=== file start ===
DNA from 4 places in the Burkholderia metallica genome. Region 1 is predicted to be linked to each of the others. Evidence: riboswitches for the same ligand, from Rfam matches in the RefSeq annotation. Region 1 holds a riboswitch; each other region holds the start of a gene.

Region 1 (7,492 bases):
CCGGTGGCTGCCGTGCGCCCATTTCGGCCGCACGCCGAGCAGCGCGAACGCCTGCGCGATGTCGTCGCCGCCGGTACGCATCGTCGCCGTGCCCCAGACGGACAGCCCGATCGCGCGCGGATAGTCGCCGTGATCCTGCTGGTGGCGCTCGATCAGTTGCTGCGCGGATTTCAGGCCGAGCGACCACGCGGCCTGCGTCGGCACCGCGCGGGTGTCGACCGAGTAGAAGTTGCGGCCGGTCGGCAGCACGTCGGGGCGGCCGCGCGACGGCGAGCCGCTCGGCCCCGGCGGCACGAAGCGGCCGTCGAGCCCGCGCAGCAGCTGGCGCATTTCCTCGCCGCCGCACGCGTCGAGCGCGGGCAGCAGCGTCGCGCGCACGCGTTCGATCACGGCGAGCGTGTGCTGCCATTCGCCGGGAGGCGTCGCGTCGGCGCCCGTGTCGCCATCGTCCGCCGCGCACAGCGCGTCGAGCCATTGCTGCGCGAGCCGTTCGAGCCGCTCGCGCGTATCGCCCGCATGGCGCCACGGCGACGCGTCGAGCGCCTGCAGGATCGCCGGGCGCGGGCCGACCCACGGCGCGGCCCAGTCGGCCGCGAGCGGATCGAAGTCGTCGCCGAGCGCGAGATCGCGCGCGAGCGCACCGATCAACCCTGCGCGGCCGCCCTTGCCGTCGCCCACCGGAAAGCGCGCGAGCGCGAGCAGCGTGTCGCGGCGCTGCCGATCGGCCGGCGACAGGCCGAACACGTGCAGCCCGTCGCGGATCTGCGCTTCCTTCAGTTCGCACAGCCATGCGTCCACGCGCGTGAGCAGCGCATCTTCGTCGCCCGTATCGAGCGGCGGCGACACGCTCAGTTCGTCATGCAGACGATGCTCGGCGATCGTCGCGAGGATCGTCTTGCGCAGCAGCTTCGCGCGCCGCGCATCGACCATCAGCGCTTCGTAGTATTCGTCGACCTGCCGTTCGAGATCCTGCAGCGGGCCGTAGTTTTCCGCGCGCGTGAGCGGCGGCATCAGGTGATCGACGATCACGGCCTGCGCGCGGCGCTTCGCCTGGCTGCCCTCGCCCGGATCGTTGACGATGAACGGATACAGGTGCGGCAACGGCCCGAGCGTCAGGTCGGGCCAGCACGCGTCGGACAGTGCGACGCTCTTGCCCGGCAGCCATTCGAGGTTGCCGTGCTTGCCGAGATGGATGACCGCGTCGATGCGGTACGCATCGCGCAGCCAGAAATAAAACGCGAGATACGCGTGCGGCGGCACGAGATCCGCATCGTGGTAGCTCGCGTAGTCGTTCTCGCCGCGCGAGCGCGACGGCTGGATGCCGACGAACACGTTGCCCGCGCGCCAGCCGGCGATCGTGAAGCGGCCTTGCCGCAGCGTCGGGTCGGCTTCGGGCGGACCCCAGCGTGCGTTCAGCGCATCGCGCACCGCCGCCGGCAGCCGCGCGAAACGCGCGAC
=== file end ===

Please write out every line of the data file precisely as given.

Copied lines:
DNA from 4 places in the Burkholderia metallica genome. Region 1 is predicted to be linked to each of the others. Evidence: riboswitches for the same ligand, from Rfam matches in the RefSeq annotation. Region 1 holds a riboswitch; each other region holds the start of a gene.

Region 1 (7,492 bases):
CCGGTGGCTGCCGTGCGCCCATTTCGGCCGCACGCCGAGCAGCGCGAACGCCTGCGCGATGTCGTCGCCGCCGGTACGCATCGTCGCCGTGCCCCAGACGGACAGCCCGATCGCGCGCGGATAGTCGCCGTGATCCTGCTGGTGGCGCTCGATCAGTTGCTGCGCGGATTTCAGGCCGAGCGACCACGCGGCCTGCGTCGGCACCGCGCGGGTGTCGACCGAGTAGAAGTTGCGGCCGGTCGGCAGCACGTCGGGGCGGCCGCGCGACGGCGAGCCGCTCGGCCCCGGCGGCACGAAGCGGCCGTCGAGCCCGCGCAGCAGCTGGCGCATTTCCTCGCCGCCGCACGCGTCGAGCGCGGGCAGCAGCGTCGCGCGCACGCGTTCGATCACGGCGAGCGTGTGCTGCCATTCGCCGGGAGGCGTCGCGTCGGCGCCCGTGTCGCCATCGTCCGCCGCGCACAGCGCGTCGAGCCATTGCTGCGCGAGCCGTTCGAGCCGCTCGCGCGTATCGCCCGCATGGCGCCACGGCGACGCGTCGAGCGCCTGCAGGATCGCCGGGCGCGGGCCGACCCACGGCGCGGCCCAGTCGGCCGCGAGCGGATCGAAGTCGTCGCCGAGCGCGAGATCGCGCGCGAGCGCACCGATCAACCCTGCGCGGCCGCCCTTGCCGTCGCCCACCGGAAAGCGCGCGAGCGCGAGCAGCGTGTCGCGGCGCTGCCGATCGGCCGGCGACAGGCCGAACACGTGCAGCCCGTCGCGGATCTGCGCTTCCTTCAGTTCGCACAGCCATGCGTCCACGCGCGTGAGCAGCGCATCTTCGTCGCCCGTATCGAGCGGCGGCGACACGCTCAGTTCGTCATGCAGACGATGCTCGGCGATCGTCGCGAGGATCGTCTTGCGCAGCAGCTTCGCGCGCCGCGCATCGACCATCAGCGCTTCGTAGTATTCGTCGACCTGCCGTTCGAGATCCTGCAGCGGGCCGTAGTTTTCCGCGCGCGTGAGCGGCGGCATCAGGTGATCGACGATCACGGCCTGCGCGCGGCGCTTCGCCTGGCTGCCCTCGCCCGGATCGTTGACGATGAACGGATACAGGTGCGGCAACGGCCCGAGCGTCAGGTCGGGCCAGCACGCGTCGGACAGTGCGACGCTCTTGCCCGGCAGCCATTCGAGGTTGCCGTGCTTGCCGAGATGGATGACCGCGTCGATGCGGTACGCATCGCGCAGCCAGAAATAAAACGCGAGATACGCGTGCGGCGGCACGAGATCCGCATCGTGGTAGCTCGCGTAGTCGTTCTCGCCGCGCGAGCGCGACGGCTGGATGCCGACGAACACGTTGCCCGCGCGCCAGCCGGCGATCGTGAAGCGGCCTTGCCGCAGCGTCGGGTCGGCTTCGGGCGGACCCCAGCGTGCGTTCAGCGCATCGCGCACCGCCGCCGGCAGCCGCGCGAAACGCGCGAC